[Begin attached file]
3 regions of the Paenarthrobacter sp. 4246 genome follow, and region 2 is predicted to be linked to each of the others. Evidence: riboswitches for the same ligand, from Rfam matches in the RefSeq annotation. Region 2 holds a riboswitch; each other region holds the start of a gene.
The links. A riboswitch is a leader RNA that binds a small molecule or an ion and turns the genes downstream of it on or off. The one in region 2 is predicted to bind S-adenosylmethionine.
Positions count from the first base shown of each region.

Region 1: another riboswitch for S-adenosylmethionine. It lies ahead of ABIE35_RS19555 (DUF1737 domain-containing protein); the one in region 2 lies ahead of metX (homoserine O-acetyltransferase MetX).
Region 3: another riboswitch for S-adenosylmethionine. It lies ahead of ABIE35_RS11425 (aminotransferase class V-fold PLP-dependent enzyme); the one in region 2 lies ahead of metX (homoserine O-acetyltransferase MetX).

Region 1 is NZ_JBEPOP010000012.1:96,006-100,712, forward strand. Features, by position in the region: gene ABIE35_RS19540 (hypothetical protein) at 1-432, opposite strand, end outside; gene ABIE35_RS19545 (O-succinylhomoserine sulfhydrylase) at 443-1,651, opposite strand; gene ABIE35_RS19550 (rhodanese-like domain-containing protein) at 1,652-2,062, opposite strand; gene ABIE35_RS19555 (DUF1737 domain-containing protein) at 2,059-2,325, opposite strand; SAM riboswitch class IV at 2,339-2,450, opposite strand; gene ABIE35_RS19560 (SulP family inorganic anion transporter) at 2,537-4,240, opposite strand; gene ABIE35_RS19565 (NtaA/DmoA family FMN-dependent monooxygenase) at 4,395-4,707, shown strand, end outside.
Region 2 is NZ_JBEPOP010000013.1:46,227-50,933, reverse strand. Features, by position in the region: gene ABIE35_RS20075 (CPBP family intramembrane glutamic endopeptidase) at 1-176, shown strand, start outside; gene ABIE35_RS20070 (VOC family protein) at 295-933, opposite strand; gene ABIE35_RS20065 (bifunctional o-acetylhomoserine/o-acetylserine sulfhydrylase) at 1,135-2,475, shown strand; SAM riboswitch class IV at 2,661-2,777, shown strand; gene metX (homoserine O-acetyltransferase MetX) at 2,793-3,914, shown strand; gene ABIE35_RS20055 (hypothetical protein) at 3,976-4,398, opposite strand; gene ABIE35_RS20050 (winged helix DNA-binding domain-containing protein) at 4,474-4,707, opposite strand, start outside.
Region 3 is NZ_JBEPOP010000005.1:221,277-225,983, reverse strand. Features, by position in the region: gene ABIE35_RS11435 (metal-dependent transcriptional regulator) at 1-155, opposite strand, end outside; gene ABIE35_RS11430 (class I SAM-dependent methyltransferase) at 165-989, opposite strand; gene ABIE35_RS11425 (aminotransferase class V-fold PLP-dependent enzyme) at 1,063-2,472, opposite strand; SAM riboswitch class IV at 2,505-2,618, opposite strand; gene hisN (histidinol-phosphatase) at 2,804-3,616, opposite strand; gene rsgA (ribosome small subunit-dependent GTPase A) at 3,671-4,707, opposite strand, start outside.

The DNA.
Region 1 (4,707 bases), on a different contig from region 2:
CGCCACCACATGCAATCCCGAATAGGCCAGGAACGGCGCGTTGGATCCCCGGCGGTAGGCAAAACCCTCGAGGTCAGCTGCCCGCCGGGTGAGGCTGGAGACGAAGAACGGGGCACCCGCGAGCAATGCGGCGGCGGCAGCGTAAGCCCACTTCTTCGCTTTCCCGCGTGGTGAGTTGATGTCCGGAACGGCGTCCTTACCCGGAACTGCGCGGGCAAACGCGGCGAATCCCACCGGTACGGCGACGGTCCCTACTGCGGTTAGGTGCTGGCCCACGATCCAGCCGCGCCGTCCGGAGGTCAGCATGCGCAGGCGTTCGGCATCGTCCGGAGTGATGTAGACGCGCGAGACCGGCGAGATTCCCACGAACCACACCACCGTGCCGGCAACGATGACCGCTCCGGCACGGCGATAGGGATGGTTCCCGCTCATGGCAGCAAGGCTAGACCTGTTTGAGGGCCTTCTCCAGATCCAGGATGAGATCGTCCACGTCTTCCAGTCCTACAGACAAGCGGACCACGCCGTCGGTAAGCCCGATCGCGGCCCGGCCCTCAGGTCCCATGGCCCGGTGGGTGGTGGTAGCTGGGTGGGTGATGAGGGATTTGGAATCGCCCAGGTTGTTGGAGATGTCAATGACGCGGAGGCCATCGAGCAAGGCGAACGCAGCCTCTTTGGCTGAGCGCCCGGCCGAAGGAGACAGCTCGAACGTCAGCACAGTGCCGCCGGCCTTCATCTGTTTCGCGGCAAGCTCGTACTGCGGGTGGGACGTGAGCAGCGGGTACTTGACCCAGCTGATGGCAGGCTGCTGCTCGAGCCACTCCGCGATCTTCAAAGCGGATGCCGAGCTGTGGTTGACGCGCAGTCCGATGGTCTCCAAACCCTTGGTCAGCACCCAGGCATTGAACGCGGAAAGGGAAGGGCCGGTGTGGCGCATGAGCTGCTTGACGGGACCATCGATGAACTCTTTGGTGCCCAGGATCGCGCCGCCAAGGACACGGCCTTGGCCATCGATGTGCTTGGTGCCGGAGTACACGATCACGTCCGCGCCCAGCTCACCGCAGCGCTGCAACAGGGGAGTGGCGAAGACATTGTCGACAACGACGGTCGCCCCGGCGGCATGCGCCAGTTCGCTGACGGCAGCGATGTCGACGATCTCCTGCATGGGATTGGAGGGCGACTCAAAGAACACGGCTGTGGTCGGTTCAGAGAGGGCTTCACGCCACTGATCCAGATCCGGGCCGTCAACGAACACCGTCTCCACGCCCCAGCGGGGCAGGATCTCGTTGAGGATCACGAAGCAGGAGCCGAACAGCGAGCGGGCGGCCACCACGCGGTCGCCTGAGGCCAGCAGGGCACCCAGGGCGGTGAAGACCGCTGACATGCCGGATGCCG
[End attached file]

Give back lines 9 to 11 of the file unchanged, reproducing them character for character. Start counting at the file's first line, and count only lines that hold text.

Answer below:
The DNA.
Region 1 (4,707 bases), on a different contig from region 2:
CGCCACCACATGCAATCCCGAATAGGCCAGGAACGGCGCGTTGGATCCCCGGCGGTAGGCAAAACCCTCGAGGTCAGCTGCCCGCCGGGTGAGGCTGGAGACGAAGAACGGGGCACCCGCGAGCAATGCGGCGGCGGCAGCGTAAGCCCACTTCTTCGCTTTCCCGCGTGGTGAGTTGATGTCCGGAACGGCGTCCTTACCCGGAACTGCGCGGGCAAACGCGGCGAATCCCACCGGTACGGCGACGGTCCCTACTGCGGTTAGGTGCTGGCCCACGATCCAGCCGCGCCGTCCGGAGGTCAGCATGCGCAGGCGTTCGGCATCGTCCGGAGTGATGTAGACGCGCGAGACCGGCGAGATTCCCACGAACCACACCACCGTGCCGGCAACGATGACCGCTCCGGCACGGCGATAGGGATGGTTCCCGCTCATGGCAGCAAGGCTAGACCTGTTTGAGGGCCTTCTCCAGATCCAGGATGAGATCGTCCACGTCTTCCAGTCCTACAGACAAGCGGACCACGCCGTCGGTAAGCCCGATCGCGGCCCGGCCCTCAGGTCCCATGGCCCGGTGGGTGGTGGTAGCTGGGTGGGTGATGAGGGATTTGGAATCGCCCAGGTTGTTGGAGATGTCAATGACGCGGAGGCCATCGAGCAAGGCGAACGCAGCCTCTTTGGCTGAGCGCCCGGCCGAAGGAGACAGCTCGAACGTCAGCACAGTGCCGCCGGCCTTCATCTGTTTCGCGGCAAGCTCGTACTGCGGGTGGGACGTGAGCAGCGGGTACTTGACCCAGCTGATGGCAGGCTGCTGCTCGAGCCACTCCGCGATCTTCAAAGCGGATGCCGAGCTGTGGTTGACGCGCAGTCCGATGGTCTCCAAACCCTTGGTCAGCACCCAGGCATTGAACGCGGAAAGGGAAGGGCCGGTGTGGCGCATGAGCTGCTTGACGGGACCATCGATGAACTCTTTGGTGCCCAGGATCGCGCCGCCAAGGACACGGCCTTGGCCATCGATGTGCTTGGTGCCGGAGTACACGATCACGTCCGCGCCCAGCTCACCGCAGCGCTGCAACAGGGGAGTGGCGAAGACATTGTCGACAACGACGGTCGCCCCGGCGGCATGCGCCAGTTCGCTGACGGCAGCGATGTCGACGATCTCCTGCATGGGATTGGAGGGCGACTCAAAGAACACGGCTGTGGTCGGTTCAGAGAGGGCTTCACGCCACTGATCCAGATCCGGGCCGTCAACGAACACCGTCTCCACGCCCCAGCGGGGCAGGATCTCGTTGAGGATCACGAAGCAGGAGCCGAACAGCGAGCGGGCGGCCACCACGCGGTCGCCTGAGGCCAGCAGGGCACCCAGGGCGGTGAAGACCGCTGACATGCCGGATGCCG